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  • Author or Editor: Kleanthes K. Grohmann x
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In: Passives Cross-Linguistically


Difficulties with passivization constitute a classic example of so-called ‘syntactic deficits’ across language pathologies. Language-impaired individuals are always better at comprehending and/or producing canonical structures than non-canonical ones, which has often been attributed to a breakdown or a deficit at the syntactic level (i.e. as part of narrow syntax). In the present work, we discuss impaired passives in different language disorders (specific language impairment, Down syndrome, and agrammatic aphasia). Taking passives as our main point of focus, we argue that what looks like impaired syntax in reality boils down to limitations in the externalization component of language as well as to the (over)use of default values in the context of employing processing heuristics. In the interpretation of the results, we build on the Locus Preservation Hypothesis which holds that syntactic operations are preserved and impenetrable to variation across developmental pathologies, by extending the proposal to acquired language disorders.

In: Passives Cross-Linguistically
The chapters collected in the volume Passives Cross-Linguistically provide analyses of passive constructions across different languages and populations from the interface perspectives between syntax, semantics, and pragmatics. The contributions are, in principle, all based on the background of generative grammatical theory. In addition to the theoretical contributions of the first part of this volume, all solidly built on rich empirical bases, some experimental works are presented, which explore passives from a psycholinguistic perspective based on theoretical insights. The languages/language families covered in the contributions include South Asian languages (Odia/Indo-Aryan and Telugu/Dravidian, but also Kharia/Austro-Asiatic), Japanese, Arabic, English, German, Modern Greek, and several modern Romance varieties (Catalan, Romanian, and especially southern Italian dialects) as well as Vedic Sanskrit and Ancient Greek.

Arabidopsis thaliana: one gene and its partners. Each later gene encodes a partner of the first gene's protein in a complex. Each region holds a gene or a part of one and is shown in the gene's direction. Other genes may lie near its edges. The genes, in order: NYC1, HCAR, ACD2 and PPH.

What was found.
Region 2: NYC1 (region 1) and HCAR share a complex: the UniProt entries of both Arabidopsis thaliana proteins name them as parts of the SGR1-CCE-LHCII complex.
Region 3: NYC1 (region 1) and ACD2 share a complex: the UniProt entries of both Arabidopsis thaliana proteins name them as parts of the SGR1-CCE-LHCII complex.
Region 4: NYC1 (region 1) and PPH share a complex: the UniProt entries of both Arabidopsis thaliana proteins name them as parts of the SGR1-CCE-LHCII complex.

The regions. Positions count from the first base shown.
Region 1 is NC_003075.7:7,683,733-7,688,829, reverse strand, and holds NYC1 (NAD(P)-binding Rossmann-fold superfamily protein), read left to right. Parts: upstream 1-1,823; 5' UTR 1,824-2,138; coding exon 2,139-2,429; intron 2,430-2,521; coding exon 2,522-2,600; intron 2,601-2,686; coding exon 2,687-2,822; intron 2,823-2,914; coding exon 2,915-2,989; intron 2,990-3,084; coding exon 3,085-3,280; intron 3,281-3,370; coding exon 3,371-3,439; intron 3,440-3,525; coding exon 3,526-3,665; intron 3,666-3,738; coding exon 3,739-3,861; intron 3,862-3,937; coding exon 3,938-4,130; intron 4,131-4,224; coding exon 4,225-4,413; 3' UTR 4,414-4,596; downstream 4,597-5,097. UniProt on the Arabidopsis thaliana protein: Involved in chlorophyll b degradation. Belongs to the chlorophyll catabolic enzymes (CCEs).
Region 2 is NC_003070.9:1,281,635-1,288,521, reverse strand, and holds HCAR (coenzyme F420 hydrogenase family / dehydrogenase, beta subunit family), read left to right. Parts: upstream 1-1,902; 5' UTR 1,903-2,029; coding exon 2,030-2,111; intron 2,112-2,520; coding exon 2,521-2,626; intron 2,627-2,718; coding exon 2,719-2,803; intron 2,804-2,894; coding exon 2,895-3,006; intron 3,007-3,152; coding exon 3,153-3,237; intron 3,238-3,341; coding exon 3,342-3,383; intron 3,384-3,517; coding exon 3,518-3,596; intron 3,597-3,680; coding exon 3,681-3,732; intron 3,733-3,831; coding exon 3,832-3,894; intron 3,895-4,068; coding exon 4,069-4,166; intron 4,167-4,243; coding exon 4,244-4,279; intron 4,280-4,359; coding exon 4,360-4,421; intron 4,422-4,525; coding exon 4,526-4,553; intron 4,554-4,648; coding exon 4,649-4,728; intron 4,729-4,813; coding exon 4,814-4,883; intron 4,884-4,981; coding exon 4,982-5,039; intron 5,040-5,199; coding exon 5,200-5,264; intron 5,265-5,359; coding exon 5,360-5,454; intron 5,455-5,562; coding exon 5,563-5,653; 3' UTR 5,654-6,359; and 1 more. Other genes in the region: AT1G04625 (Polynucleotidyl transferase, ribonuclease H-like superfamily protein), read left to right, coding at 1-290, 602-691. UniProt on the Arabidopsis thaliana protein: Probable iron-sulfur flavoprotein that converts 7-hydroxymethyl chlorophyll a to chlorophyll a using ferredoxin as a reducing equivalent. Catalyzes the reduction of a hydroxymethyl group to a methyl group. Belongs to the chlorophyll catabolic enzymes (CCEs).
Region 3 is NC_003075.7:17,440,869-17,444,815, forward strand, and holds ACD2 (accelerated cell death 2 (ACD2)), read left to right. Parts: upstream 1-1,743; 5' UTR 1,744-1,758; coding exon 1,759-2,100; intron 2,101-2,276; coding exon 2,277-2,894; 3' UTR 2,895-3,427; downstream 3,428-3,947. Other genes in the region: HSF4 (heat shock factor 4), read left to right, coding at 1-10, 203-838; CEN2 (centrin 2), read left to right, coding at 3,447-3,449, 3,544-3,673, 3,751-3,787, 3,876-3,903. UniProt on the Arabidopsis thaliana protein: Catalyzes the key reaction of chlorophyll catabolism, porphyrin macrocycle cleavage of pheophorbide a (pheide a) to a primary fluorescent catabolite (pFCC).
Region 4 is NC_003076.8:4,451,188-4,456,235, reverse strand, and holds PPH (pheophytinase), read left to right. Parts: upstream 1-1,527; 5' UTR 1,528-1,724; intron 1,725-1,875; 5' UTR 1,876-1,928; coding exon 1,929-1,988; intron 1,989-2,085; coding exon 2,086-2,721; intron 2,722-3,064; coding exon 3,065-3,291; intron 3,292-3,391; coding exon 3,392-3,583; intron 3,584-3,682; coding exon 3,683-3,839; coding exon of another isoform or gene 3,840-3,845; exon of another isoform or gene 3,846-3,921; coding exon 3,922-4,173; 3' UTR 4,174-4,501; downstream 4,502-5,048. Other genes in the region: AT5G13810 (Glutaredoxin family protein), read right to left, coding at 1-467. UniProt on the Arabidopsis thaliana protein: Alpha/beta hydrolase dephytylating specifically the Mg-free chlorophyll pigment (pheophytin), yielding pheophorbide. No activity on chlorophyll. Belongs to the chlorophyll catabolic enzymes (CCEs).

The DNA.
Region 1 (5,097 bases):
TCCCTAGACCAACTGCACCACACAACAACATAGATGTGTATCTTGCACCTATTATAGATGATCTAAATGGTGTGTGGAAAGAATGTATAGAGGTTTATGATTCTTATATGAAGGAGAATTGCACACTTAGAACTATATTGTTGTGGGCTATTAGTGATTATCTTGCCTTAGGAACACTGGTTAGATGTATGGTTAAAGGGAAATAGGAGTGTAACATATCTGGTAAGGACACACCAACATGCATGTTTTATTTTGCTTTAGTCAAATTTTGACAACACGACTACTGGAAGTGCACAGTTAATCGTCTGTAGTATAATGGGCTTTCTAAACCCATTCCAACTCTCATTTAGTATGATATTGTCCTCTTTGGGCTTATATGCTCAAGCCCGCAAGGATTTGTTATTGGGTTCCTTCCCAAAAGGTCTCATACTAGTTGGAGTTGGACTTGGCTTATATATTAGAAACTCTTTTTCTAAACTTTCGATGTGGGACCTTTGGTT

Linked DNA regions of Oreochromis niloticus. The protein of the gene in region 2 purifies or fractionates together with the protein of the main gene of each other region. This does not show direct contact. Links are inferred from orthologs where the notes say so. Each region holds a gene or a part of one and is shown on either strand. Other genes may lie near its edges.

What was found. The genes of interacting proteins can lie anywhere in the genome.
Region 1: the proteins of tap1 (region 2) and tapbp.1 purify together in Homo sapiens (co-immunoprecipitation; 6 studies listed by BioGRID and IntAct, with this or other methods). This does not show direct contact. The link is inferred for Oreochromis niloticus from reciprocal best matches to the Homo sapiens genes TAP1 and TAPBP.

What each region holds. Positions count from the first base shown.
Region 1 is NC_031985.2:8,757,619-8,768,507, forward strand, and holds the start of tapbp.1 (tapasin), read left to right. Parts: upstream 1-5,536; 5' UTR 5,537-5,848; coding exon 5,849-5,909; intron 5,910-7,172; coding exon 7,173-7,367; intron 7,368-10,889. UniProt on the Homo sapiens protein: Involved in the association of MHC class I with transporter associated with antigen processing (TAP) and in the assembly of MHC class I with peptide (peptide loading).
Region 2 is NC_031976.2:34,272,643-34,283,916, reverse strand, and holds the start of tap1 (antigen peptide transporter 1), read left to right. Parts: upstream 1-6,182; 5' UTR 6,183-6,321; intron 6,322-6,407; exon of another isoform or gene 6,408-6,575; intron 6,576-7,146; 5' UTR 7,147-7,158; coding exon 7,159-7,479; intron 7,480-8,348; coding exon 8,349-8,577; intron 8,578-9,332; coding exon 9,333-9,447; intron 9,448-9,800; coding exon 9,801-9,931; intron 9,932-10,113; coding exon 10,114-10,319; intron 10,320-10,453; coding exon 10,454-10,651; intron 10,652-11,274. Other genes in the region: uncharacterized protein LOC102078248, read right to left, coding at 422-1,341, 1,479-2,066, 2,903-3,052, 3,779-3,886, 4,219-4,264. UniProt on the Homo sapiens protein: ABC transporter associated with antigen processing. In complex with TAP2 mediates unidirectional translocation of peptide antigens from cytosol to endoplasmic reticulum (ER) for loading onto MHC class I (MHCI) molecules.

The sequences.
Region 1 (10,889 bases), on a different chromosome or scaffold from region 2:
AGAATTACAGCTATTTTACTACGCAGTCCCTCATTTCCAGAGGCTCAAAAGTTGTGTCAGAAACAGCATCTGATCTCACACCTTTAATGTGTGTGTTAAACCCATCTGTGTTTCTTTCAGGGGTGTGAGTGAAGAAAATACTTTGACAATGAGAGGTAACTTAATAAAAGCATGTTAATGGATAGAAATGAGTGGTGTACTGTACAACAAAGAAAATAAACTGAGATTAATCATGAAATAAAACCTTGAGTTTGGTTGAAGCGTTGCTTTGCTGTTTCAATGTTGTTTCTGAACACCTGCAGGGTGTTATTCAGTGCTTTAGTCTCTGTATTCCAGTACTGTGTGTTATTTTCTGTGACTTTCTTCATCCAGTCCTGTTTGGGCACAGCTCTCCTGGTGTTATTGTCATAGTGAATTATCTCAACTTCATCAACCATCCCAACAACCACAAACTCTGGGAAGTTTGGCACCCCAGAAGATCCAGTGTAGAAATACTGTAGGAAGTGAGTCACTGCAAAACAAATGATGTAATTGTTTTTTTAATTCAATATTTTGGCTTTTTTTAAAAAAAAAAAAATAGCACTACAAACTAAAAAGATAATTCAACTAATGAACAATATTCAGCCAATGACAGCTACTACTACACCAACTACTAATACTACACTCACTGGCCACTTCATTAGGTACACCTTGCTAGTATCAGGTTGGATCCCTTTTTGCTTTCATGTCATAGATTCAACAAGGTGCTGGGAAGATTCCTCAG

The MacArthur-Bates Communicative Development Inventory (CDI) has been widely used to study children’s word production in both monolingual and bilingual contexts, in typical and atypical populations, and for the study of different aspects of language development, such as the use of mutual exclusivity. In this study, an adaptation of the CDI in Cypriot Greek is used to collect production data for post-vocabulary spurt children growing up in a bilectal community, where two different varieties of a language are used. Parents report that their children use translation equivalents for a single concept, and these increase as their total word production increases. Also girls seem to produce more translation equivalents than boys overall. This suggests that lexical development in bilectal communities might be more similar to bilingual rather than monolingual development, and that mutual exclusivity does not constrain word usage in such populations even during early word production.

Open Access
In: Journal of Greek Linguistics